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Cattle farmers are being advised to make sure their public liability insurance is up-to-date to avoid a costly court case should a member of the public get injured while on their land.

According to the latest data, cows are regarded as being the most dangerous large animal in the UK, with regular reports in the spring and summer of people being attacked and trampled while out walking.

The need to have cover is even more important especially at this time of the year, as cows with calves are now generally out in the fields and is when they feel most vulnerable to what they perceive as intruders.

Matthew Peters of Bruton Knowles rural team is now recommending cattle farmers double check their policies and make sure sufficient signs are in place, especially on public footpaths, warning the public of the dangers.

Matthew said: “There is an element of responsibility from both the public and farmer. However farmers are becoming increasingly concerned about walkers and members of the public who should be very wary when crossing a field that is occupied by cows and calves.

“We’re all aware of the danger a bull can pose but fewer people realise that cows, particularly those protecting newly-born calves, can also be dangerous. With a typical cow weighing about 1,000lb the best advice would be to stay clear.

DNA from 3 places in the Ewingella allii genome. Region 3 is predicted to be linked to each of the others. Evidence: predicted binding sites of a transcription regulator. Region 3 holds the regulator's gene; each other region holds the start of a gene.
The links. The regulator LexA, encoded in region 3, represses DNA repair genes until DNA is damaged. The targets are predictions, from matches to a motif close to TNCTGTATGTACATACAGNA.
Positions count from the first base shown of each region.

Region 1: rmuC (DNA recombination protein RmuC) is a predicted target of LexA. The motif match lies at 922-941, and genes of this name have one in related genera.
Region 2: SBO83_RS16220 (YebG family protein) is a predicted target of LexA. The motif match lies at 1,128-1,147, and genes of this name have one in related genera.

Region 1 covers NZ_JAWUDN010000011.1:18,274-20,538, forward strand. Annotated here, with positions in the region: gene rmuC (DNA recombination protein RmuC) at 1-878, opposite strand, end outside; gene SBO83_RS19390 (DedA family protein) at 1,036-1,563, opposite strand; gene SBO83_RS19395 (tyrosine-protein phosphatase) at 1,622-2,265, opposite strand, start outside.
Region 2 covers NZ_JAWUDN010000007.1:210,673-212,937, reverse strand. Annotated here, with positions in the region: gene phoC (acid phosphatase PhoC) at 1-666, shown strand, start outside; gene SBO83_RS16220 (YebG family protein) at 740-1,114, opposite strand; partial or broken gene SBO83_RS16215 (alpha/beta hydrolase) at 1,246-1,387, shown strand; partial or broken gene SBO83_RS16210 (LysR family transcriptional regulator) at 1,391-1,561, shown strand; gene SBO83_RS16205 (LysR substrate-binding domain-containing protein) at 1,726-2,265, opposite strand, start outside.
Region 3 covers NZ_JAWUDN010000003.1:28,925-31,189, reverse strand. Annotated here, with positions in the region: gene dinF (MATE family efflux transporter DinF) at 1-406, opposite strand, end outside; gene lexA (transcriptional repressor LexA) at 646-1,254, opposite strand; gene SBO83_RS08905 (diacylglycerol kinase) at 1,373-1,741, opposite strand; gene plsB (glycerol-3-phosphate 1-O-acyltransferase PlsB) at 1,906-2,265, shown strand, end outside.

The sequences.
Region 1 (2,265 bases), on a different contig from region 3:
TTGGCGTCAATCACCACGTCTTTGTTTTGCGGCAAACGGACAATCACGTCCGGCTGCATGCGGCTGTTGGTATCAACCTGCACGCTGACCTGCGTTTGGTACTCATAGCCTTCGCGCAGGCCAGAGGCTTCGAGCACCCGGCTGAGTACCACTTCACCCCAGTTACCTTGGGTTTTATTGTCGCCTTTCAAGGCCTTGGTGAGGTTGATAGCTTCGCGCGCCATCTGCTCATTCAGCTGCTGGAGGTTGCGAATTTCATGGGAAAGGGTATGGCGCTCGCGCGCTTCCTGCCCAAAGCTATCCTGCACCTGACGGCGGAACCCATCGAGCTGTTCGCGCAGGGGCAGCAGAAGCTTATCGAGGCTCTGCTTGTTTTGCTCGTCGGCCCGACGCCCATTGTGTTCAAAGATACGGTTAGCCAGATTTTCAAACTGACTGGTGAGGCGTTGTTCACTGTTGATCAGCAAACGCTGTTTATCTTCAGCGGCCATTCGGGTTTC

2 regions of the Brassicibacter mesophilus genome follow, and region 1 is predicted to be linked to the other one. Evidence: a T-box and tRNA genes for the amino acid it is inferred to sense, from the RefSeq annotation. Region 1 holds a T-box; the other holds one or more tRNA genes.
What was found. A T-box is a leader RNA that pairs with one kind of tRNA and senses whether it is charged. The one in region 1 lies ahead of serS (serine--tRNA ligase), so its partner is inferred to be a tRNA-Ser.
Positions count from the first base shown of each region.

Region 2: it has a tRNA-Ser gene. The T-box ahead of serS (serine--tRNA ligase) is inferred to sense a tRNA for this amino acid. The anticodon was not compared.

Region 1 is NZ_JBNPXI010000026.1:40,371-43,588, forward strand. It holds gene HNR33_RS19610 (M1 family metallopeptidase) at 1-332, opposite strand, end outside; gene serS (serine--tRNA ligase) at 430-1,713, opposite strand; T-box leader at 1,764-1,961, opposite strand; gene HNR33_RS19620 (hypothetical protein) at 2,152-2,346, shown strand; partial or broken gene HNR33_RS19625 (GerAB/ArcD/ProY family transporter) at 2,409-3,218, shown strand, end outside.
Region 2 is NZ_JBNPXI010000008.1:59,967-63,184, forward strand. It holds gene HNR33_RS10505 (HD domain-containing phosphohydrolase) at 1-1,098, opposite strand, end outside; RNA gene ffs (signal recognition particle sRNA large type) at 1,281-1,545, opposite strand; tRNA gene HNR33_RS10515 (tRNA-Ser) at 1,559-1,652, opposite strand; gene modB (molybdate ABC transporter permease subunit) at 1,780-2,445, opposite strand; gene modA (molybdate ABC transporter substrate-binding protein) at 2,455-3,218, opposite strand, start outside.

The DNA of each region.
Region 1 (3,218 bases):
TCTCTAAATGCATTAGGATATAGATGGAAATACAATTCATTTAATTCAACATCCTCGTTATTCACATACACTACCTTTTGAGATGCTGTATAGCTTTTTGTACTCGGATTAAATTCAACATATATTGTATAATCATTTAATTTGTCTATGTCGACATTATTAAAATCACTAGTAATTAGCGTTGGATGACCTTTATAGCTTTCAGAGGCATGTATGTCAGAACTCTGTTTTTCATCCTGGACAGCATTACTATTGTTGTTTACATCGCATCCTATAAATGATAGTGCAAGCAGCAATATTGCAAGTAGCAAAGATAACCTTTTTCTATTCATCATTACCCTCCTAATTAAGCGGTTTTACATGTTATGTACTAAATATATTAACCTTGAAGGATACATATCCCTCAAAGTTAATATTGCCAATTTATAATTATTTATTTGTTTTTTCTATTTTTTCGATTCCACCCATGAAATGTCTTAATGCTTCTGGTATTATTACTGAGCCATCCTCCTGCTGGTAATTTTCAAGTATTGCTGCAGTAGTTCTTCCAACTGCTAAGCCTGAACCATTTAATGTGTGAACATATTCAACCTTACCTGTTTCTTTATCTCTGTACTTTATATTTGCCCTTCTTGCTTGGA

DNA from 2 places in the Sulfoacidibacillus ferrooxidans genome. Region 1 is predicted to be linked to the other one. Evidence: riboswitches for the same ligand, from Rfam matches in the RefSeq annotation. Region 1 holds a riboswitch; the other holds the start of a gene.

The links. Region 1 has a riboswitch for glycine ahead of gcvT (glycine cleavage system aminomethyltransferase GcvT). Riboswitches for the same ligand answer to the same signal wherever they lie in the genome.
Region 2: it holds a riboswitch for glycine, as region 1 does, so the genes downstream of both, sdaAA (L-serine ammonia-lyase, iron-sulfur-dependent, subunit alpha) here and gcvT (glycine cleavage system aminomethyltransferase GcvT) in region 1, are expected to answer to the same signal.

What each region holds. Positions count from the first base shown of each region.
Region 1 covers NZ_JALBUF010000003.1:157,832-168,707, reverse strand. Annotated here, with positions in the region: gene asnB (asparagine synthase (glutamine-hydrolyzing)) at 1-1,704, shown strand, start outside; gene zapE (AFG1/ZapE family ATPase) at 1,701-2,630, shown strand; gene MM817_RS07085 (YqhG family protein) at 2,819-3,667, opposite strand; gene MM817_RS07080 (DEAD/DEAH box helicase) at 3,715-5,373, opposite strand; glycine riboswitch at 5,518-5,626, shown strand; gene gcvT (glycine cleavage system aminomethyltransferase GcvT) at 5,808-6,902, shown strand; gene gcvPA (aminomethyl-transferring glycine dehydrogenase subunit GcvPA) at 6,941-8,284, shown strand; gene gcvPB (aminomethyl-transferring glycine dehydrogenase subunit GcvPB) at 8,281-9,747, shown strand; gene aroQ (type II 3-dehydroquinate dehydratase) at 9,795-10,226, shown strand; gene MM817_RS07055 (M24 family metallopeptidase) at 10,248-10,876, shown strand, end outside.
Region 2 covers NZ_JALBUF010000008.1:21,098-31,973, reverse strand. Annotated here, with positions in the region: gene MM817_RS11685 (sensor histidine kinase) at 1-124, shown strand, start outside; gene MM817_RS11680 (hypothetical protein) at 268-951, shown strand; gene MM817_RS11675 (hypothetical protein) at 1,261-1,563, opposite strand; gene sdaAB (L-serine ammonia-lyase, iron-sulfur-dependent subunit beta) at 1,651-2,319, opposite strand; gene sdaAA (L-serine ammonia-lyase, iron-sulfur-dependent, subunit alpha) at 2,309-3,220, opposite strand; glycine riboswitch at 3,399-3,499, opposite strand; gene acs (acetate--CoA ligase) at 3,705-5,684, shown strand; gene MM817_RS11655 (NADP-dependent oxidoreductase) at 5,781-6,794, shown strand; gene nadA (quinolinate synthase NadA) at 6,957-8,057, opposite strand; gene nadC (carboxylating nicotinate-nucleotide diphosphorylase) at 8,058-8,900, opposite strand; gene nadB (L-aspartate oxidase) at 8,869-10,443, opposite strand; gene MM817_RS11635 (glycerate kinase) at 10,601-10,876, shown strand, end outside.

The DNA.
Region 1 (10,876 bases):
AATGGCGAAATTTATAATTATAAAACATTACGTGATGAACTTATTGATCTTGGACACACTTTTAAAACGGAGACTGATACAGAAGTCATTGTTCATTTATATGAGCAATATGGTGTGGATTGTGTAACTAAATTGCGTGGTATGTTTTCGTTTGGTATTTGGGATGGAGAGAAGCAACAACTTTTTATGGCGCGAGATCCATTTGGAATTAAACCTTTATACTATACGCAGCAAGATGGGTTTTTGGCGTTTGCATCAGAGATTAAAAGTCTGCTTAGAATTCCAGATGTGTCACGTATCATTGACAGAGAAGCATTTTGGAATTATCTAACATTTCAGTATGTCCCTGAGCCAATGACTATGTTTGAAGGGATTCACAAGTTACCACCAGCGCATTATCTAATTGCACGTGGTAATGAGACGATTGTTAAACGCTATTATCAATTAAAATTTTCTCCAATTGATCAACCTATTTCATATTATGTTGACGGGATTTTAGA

“If a public footpath does cross a farmers land then placing clear signs is a good way to inform the public of the dangers and will help mitigate any potential issues. Those walking dogs should also be told to keep them on a lead and under control.”

According to the law, if an incident does occur on a public footpath that crosses a farmer’s land, it is in fact the farmer’s responsibility.

The law states that Occupiers Liability Acts 1957 and 1984 require land managers to show a reasonable duty of care towards other people. Further to this, the Animals Act 1971 makes the keeper of an animal "strictly liable" in most cases for injuries caused by their stock.

Matthew added: “Incidents like this are very rare with the vast majority of the public taking great care when crossing fields, while respecting the presence of any animals.

“Farmers are also in general happy to let members of the public cross their land and as long as they stick to the paths will be perfectly safe.”

For help and advice please contact Matthew Peters on 01452 880184 or This email address is being protected from spambots. You need JavaScript enabled to view it.











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